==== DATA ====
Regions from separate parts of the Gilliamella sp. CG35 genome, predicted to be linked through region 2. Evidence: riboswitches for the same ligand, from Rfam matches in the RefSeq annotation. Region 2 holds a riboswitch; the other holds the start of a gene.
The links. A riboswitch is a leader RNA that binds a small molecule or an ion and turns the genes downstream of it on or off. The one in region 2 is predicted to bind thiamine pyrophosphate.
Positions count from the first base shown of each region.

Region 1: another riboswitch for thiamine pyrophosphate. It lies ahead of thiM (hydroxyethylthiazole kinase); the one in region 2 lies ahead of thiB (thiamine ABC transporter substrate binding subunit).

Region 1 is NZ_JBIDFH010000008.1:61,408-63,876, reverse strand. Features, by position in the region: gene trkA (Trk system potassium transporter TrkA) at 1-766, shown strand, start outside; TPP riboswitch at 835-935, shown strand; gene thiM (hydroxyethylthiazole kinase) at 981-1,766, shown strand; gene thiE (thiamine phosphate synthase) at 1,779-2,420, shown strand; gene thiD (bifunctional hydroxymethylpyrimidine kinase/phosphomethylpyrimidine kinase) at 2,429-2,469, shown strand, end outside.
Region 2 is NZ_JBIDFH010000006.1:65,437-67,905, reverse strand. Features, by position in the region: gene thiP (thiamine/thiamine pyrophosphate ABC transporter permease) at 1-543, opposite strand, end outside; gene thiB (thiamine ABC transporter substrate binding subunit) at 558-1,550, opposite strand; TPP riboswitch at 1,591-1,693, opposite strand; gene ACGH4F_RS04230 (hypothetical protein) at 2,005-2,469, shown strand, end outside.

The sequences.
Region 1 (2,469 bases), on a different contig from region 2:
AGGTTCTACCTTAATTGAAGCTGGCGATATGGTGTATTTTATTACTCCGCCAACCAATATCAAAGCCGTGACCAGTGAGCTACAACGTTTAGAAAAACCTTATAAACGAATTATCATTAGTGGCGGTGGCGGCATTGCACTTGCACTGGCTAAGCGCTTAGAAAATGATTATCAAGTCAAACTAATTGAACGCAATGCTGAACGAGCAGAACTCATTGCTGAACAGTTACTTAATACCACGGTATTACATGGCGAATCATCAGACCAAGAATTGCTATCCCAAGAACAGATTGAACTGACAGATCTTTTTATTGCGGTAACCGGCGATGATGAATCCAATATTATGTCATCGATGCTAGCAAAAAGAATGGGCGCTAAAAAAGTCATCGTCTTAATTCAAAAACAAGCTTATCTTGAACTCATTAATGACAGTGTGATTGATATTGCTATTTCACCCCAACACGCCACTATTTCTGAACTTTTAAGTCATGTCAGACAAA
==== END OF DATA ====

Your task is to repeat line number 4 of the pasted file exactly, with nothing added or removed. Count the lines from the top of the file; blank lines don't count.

Region 1: another riboswitch for thiamine pyrophosphate. It lies ahead of thiM (hydroxyethylthiazole kinase); the one in region 2 lies ahead of thiB (thiamine ABC transporter substrate binding subunit).